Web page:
Argentina says will miss IMF-agreed targets
BUENOS AIRES, Argentina (Reuters) - After months of worsening
Argentine economic performance, the government said on Monday it and
the International Monetary Fund accept it will fail to meet agreed budget
deficit targets for this year and 1999.
South America's second largest economy will now run a budget deficit this
year of $3.85 billion rather than $3.5 billion and in 1999 it will reach $2.95
billion instead of $2.65 billion, an economy ministry spokesman said.
The decision to relax the deficit targets came after meetings between the
IMF and the government last week when it was noted the international
financial crisis was taking a heavy toll on the economy, making deficit targets
set a year ago impossible to reach.
Private economists have been saying the country's budget deficit targets
were becoming increasingly unrealistic because of the sharp slow-down in
growth due to the financial crisis which was hurting tax revenues.
The spokesman said the IMF and the government had agreed to assume
1999 growth will be 1-1.5 percentage points lower than the 4.8 percent
growth rate projected in the government's 1999 budget bill. This year the
government expects 4.8 percent growth.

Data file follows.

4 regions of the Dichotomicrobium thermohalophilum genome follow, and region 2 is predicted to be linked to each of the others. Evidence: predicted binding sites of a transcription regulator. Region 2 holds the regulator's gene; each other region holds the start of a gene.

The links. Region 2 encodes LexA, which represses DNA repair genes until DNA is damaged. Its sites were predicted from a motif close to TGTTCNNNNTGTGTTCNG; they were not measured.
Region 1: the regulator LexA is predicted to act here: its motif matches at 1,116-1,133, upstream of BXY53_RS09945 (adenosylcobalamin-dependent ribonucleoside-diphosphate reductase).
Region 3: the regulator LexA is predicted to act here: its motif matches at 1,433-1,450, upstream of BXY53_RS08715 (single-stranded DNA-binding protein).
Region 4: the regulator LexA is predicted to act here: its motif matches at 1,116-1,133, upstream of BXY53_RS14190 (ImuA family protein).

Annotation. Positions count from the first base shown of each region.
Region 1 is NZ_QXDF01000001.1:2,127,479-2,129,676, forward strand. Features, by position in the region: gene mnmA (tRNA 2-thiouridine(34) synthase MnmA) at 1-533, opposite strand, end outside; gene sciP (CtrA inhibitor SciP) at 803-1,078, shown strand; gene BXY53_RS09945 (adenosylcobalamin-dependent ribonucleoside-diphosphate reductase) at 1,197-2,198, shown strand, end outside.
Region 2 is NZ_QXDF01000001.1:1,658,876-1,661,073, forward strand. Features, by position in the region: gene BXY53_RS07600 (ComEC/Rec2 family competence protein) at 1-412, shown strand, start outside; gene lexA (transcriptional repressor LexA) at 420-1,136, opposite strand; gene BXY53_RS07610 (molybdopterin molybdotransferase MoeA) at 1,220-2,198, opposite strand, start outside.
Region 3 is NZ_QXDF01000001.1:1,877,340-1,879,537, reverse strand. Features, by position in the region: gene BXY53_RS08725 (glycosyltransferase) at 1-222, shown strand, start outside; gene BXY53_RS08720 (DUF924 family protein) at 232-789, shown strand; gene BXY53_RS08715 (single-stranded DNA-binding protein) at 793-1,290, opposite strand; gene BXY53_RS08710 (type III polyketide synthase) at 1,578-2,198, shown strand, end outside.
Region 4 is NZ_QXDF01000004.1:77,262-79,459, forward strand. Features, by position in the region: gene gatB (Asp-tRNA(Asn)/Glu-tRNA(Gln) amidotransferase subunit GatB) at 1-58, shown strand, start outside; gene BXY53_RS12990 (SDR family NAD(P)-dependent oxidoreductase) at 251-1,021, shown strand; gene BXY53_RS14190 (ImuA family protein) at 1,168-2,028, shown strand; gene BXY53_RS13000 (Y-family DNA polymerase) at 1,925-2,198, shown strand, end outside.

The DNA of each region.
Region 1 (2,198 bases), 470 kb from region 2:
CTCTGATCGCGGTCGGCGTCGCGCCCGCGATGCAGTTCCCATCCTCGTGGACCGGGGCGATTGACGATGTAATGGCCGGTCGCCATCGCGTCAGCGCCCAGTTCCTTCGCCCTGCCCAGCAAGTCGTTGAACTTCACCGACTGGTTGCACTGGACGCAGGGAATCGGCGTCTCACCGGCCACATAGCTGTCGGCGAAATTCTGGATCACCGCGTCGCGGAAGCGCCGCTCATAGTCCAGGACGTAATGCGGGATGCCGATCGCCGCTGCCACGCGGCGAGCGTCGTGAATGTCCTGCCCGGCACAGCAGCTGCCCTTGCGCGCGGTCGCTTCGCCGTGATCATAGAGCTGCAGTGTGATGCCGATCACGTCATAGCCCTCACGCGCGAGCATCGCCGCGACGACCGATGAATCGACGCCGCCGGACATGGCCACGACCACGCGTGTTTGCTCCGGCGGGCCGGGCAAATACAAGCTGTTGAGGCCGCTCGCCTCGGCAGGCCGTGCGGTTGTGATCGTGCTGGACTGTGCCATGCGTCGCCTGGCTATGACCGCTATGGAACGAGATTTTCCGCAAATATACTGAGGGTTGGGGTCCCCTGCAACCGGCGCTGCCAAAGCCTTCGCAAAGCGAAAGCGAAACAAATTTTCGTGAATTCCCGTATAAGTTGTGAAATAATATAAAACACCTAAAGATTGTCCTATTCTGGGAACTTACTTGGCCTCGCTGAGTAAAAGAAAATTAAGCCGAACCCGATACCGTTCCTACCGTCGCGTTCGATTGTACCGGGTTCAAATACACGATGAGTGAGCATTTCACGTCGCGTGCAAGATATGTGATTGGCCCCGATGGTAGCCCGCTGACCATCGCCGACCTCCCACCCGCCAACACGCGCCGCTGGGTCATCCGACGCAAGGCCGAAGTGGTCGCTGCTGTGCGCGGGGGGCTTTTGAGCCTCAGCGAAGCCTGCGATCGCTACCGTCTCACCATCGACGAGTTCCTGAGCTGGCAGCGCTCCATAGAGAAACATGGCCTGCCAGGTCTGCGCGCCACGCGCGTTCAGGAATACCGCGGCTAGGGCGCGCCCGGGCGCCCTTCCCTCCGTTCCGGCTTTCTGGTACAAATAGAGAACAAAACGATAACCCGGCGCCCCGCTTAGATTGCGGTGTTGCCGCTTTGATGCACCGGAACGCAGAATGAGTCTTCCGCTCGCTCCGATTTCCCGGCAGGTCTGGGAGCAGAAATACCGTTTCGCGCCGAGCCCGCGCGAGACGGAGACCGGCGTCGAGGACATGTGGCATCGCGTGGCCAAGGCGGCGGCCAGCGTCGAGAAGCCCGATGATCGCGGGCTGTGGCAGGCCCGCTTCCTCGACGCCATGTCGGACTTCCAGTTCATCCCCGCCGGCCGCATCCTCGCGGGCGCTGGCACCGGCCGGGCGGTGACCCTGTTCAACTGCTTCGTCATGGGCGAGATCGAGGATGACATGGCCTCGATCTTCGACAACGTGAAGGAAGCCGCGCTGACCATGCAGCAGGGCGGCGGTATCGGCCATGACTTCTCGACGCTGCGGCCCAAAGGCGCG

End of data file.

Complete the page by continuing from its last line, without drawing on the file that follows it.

The government was hoping it could still meet the 1998 deficit target with
measure to collect in December taxes which were due in 1999.
"This was expected," said Gustavo Canonero, head of research for
Mercosur at Deutsche Bank Global Markets Research. "But they were not
sure before the end (of the year) as they were still going to collect the extra
revenues," from the special tax measure.
The news emerged as IMF economists were in Buenos Aires carrying out a
quarterly review of Argentina's fiscal accounts.
The deficit targets are part of a three-year $2.8 billion voluntary loan
agreement between Argentina and the IMF which started this year.
On Friday, IMF representative Tomas Reichman said it was likely Argentina
would overshoot its 1998 deficit target but that the IMF would not consider
whether a waiver was necessary until it had seen the final 1998 fiscal
accounts. He also said it would be "difficult" for Argentina to reach 4.8
percent growth in 1999.
Growth has been hit by sky-high interest rates, ebbing consumer confidence
and a looming recession in neighbouring Brazil, Argentina's main export
Last week, the government said growth in the third quarter was 2.9 percent,
sharply down from 7.4 percent in the second quarter, and clearly showing
the slowing trajectory predicted by economists.
"That's still too high," said analyst Christopher Ecclestone at Buenos
Trust Co., referring to the government's new 1999 growth estimate.
"Everybody's saying nothing will happen in the first half."
While economists predicted growth could be still lower than what the
government thinks, they were not alarmed by the backtracking on the deficit
targets, in large part because the government has cut spending. The
worsening is coming from lower revenues, they said.
"It (the deficit overshoot) is not an issue because the government is very
below the expenditure target," said Canonero. "That prevents any problem
with the IMF."
The government has already cut more than $1.0 billion in spending this
in attempts to meet the targets.
Copyright 1998 Reuters.